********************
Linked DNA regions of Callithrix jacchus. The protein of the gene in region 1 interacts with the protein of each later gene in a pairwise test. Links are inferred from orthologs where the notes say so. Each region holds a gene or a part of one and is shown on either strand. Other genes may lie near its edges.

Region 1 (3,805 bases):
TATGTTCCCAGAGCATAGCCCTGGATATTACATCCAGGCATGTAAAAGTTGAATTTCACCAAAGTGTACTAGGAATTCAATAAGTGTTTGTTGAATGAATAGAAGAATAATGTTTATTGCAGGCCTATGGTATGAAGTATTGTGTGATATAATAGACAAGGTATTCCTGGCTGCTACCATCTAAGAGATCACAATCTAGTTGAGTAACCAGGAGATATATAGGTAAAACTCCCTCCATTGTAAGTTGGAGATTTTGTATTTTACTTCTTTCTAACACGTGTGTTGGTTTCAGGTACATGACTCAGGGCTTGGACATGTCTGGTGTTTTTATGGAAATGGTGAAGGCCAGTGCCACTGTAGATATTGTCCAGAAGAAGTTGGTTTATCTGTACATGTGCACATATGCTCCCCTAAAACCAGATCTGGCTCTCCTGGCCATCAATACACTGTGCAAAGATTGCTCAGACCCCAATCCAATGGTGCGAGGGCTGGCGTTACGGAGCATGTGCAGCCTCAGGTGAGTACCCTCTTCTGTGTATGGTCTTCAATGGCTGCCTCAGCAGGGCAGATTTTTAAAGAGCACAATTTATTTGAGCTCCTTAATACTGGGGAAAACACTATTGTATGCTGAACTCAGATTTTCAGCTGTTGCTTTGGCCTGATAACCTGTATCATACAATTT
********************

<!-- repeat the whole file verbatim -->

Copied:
Linked DNA regions of Callithrix jacchus. The protein of the gene in region 1 interacts with the protein of each later gene in a pairwise test. Links are inferred from orthologs where the notes say so. Each region holds a gene or a part of one and is shown on either strand. Other genes may lie near its edges.

Region 1 (3,805 bases):
TATGTTCCCAGAGCATAGCCCTGGATATTACATCCAGGCATGTAAAAGTTGAATTTCACCAAAGTGTACTAGGAATTCAATAAGTGTTTGTTGAATGAATAGAAGAATAATGTTTATTGCAGGCCTATGGTATGAAGTATTGTGTGATATAATAGACAAGGTATTCCTGGCTGCTACCATCTAAGAGATCACAATCTAGTTGAGTAACCAGGAGATATATAGGTAAAACTCCCTCCATTGTAAGTTGGAGATTTTGTATTTTACTTCTTTCTAACACGTGTGTTGGTTTCAGGTACATGACTCAGGGCTTGGACATGTCTGGTGTTTTTATGGAAATGGTGAAGGCCAGTGCCACTGTAGATATTGTCCAGAAGAAGTTGGTTTATCTGTACATGTGCACATATGCTCCCCTAAAACCAGATCTGGCTCTCCTGGCCATCAATACACTGTGCAAAGATTGCTCAGACCCCAATCCAATGGTGCGAGGGCTGGCGTTACGGAGCATGTGCAGCCTCAGGTGAGTACCCTCTTCTGTGTATGGTCTTCAATGGCTGCCTCAGCAGGGCAGATTTTTAAAGAGCACAATTTATTTGAGCTCCTTAATACTGGGGAAAACACTATTGTATGCTGAACTCAGATTTTCAGCTGTTGCTTTGGCCTGATAACCTGTATCATACAATTT